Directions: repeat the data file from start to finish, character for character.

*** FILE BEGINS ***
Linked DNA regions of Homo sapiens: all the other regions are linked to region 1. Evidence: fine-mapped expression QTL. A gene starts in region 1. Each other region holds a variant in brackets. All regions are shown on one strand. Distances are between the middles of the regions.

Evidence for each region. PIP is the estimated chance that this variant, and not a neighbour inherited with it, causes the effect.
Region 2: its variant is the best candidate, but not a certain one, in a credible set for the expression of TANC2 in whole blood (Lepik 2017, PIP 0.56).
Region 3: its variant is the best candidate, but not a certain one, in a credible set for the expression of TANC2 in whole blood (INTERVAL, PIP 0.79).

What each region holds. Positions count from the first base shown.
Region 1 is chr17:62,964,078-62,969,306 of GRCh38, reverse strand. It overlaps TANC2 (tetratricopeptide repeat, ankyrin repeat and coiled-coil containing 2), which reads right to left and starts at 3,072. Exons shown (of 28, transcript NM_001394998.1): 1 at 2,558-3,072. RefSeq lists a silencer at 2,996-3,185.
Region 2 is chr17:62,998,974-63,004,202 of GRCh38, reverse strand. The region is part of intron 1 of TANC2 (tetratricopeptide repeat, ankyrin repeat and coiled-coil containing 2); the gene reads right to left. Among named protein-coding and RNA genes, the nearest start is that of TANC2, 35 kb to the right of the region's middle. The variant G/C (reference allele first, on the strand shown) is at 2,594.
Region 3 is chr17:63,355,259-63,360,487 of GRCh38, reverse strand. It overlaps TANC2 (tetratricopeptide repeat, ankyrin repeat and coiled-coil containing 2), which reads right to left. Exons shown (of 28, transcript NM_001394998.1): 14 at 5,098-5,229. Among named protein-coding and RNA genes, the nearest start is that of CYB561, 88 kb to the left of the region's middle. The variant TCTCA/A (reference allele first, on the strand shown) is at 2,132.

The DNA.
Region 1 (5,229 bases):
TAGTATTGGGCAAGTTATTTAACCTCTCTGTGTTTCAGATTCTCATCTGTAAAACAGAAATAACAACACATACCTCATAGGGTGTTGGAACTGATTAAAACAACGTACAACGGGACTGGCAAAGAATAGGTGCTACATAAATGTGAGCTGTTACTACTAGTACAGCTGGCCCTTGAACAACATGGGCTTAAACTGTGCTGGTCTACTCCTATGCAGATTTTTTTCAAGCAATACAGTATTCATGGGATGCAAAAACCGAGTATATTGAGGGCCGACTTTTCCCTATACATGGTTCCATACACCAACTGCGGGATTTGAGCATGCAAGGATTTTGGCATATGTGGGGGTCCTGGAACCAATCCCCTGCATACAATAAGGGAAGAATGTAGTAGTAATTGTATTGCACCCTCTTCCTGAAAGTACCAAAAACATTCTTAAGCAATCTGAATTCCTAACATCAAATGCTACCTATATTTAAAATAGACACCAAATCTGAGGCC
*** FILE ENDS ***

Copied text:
Linked DNA regions of Homo sapiens: all the other regions are linked to region 1. Evidence: fine-mapped expression QTL. A gene starts in region 1. Each other region holds a variant in brackets. All regions are shown on one strand. Distances are between the middles of the regions.

Evidence for each region. PIP is the estimated chance that this variant, and not a neighbour inherited with it, causes the effect.
Region 2: its variant is the best candidate, but not a certain one, in a credible set for the expression of TANC2 in whole blood (Lepik 2017, PIP 0.56).
Region 3: its variant is the best candidate, but not a certain one, in a credible set for the expression of TANC2 in whole blood (INTERVAL, PIP 0.79).

What each region holds. Positions count from the first base shown.
Region 1 is chr17:62,964,078-62,969,306 of GRCh38, reverse strand. It overlaps TANC2 (tetratricopeptide repeat, ankyrin repeat and coiled-coil containing 2), which reads right to left and starts at 3,072. Exons shown (of 28, transcript NM_001394998.1): 1 at 2,558-3,072. RefSeq lists a silencer at 2,996-3,185.
Region 2 is chr17:62,998,974-63,004,202 of GRCh38, reverse strand. The region is part of intron 1 of TANC2 (tetratricopeptide repeat, ankyrin repeat and coiled-coil containing 2); the gene reads right to left. Among named protein-coding and RNA genes, the nearest start is that of TANC2, 35 kb to the right of the region's middle. The variant G/C (reference allele first, on the strand shown) is at 2,594.
Region 3 is chr17:63,355,259-63,360,487 of GRCh38, reverse strand. It overlaps TANC2 (tetratricopeptide repeat, ankyrin repeat and coiled-coil containing 2), which reads right to left. Exons shown (of 28, transcript NM_001394998.1): 14 at 5,098-5,229. Among named protein-coding and RNA genes, the nearest start is that of CYB561, 88 kb to the left of the region's middle. The variant TCTCA/A (reference allele first, on the strand shown) is at 2,132.

The DNA.
Region 1 (5,229 bases):
TAGTATTGGGCAAGTTATTTAACCTCTCTGTGTTTCAGATTCTCATCTGTAAAACAGAAATAACAACACATACCTCATAGGGTGTTGGAACTGATTAAAACAACGTACAACGGGACTGGCAAAGAATAGGTGCTACATAAATGTGAGCTGTTACTACTAGTACAGCTGGCCCTTGAACAACATGGGCTTAAACTGTGCTGGTCTACTCCTATGCAGATTTTTTTCAAGCAATACAGTATTCATGGGATGCAAAAACCGAGTATATTGAGGGCCGACTTTTCCCTATACATGGTTCCATACACCAACTGCGGGATTTGAGCATGCAAGGATTTTGGCATATGTGGGGGTCCTGGAACCAATCCCCTGCATACAATAAGGGAAGAATGTAGTAGTAATTGTATTGCACCCTCTTCCTGAAAGTACCAAAAACATTCTTAAGCAATCTGAATTCCTAACATCAAATGCTACCTATATTTAAAATAGACACCAAATCTGAGGCC